Trent Community Research Centre Project Collection

Fostering Stewardship: Developing an Environmental Framework for Children and Youth in the Greater Peterborough Region
This document makes recommendations to environmental educators in the GPA on how best to generate interest in environmental education in children and youth. In order to do this successfully, professional and personal opinions are considered. The recommendation’s bases are formed by a marriage of these two different, yet equally valid perspectives., By Mason Godden, Date of Project Submission: April 2016., Completed for: Camp Kawartha; Supervising Professor: Stephen Bocking / Paul Elliot; Trent Community Research Centre Project Coordinator: Matthew Hayes, ERST 3840H - Community Based Research
Fostering Stewardship: Developing an Environmental Framework for Children and Youth in the Greater Peterborough Region [poster]
By Mason Godden, Date of Project Submission: April 2016., Completed for: Camp Kawartha; Supervising Professor: Stephen Bocking / Paul Elliot; Trent Community Research Centre Project Coordinator: Matthew Hayes, ERST 3840H - Community Based Research
History of a Student-Led Organization II
By Mason Godden, Date of Project Submission: April 2015., Completed for: ORPIG; Supervising Professor: Dimitry Anastakis; Trent Community Research Centre, HIST4020 - Honours Thesis, Abstract: OPIRG Peterborough celebrates its 40th anniversary of social and environmental justice activism in the Peterborough community. As a continuation of Rihannon Johnson’s History of a Student-Led Organization I, this project chronicles the development of OPIRG Peterborough during the 1990’s. Using sociologist Alan Sears’ ‘infrastructure of dissent’ paradigm, each chapter explores a different social and environmental campaign that OPIRG Peterborough was involved with during the 1990’s. In doing so, the historical evolution of the organization is traced. At the theoretical level, however, the infrastructure of dissent (and its implications for social mobilization) is re-evaluated in every chapter, culminating in a conclusion that posits that the infrastructure of dissent may be more applicable to the study of social movements than Sears originally conceptualized. By contextualizing OPIRG Peterborough as part of a wider student movement in Chapter One, it is seen that the infrastructure of dissent has a professional ‘branch,’ one that is necessary for the survival of grassroots organizations. By analysing the historical development of the Peterborough Ecology Garden in Chapter Two, it is argued that the infrastructure of dissent has the capacity to homogenize the organizational identities of environmental justice organizations that may otherwise appear fractured. In Chapter Three, the capacity for the infrastructure of dissent to foster individual identities within OPIRG Peterborough working groups is discussed. By developing these particular facets of the infrastructure of dissent, it is argued that the infrastructure itself may be key to formulating effective social mobilizations outside of strictly labour-political dichotomies.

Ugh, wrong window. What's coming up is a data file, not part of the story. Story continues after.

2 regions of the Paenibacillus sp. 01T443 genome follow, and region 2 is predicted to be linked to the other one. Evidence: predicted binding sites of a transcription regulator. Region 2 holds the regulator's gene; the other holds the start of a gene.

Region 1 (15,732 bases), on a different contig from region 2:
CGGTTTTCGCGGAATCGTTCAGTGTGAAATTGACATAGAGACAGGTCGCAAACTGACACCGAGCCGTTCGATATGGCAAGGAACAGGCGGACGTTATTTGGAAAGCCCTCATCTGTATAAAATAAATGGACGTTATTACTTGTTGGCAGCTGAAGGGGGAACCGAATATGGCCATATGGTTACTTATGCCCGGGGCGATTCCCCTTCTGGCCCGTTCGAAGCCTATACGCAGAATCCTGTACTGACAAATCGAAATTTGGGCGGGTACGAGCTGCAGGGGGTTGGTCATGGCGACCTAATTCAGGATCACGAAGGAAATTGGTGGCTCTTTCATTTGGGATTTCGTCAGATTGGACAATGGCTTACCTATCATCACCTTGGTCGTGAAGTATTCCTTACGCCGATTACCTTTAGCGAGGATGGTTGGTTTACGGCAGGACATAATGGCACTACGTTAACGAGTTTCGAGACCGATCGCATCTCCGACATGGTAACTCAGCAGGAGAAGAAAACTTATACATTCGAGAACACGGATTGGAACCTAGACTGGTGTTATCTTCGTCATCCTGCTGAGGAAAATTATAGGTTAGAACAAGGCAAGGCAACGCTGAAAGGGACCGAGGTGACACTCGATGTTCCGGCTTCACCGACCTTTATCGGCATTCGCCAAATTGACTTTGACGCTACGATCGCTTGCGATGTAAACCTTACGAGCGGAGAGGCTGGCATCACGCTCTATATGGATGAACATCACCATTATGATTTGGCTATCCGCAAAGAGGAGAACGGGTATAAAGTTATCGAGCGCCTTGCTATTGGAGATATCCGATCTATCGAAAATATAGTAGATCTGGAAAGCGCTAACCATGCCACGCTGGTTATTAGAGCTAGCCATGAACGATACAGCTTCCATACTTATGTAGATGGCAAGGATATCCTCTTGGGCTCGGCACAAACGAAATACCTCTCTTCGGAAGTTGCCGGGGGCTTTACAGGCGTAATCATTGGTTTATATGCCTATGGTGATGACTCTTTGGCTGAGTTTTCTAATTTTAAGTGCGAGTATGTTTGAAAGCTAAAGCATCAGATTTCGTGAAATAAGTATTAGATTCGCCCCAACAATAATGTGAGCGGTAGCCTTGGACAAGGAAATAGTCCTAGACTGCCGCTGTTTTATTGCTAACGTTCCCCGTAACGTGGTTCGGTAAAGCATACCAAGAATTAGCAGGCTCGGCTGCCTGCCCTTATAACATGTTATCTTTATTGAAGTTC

History of a Student-Led Organization II [poster]
By Mason Godden, Date of Project Submission: April 2015., Completed for: ORPIG; Supervising Professor: Dimitry Anastakis; Trent Community Research Centre, HIST4020 -

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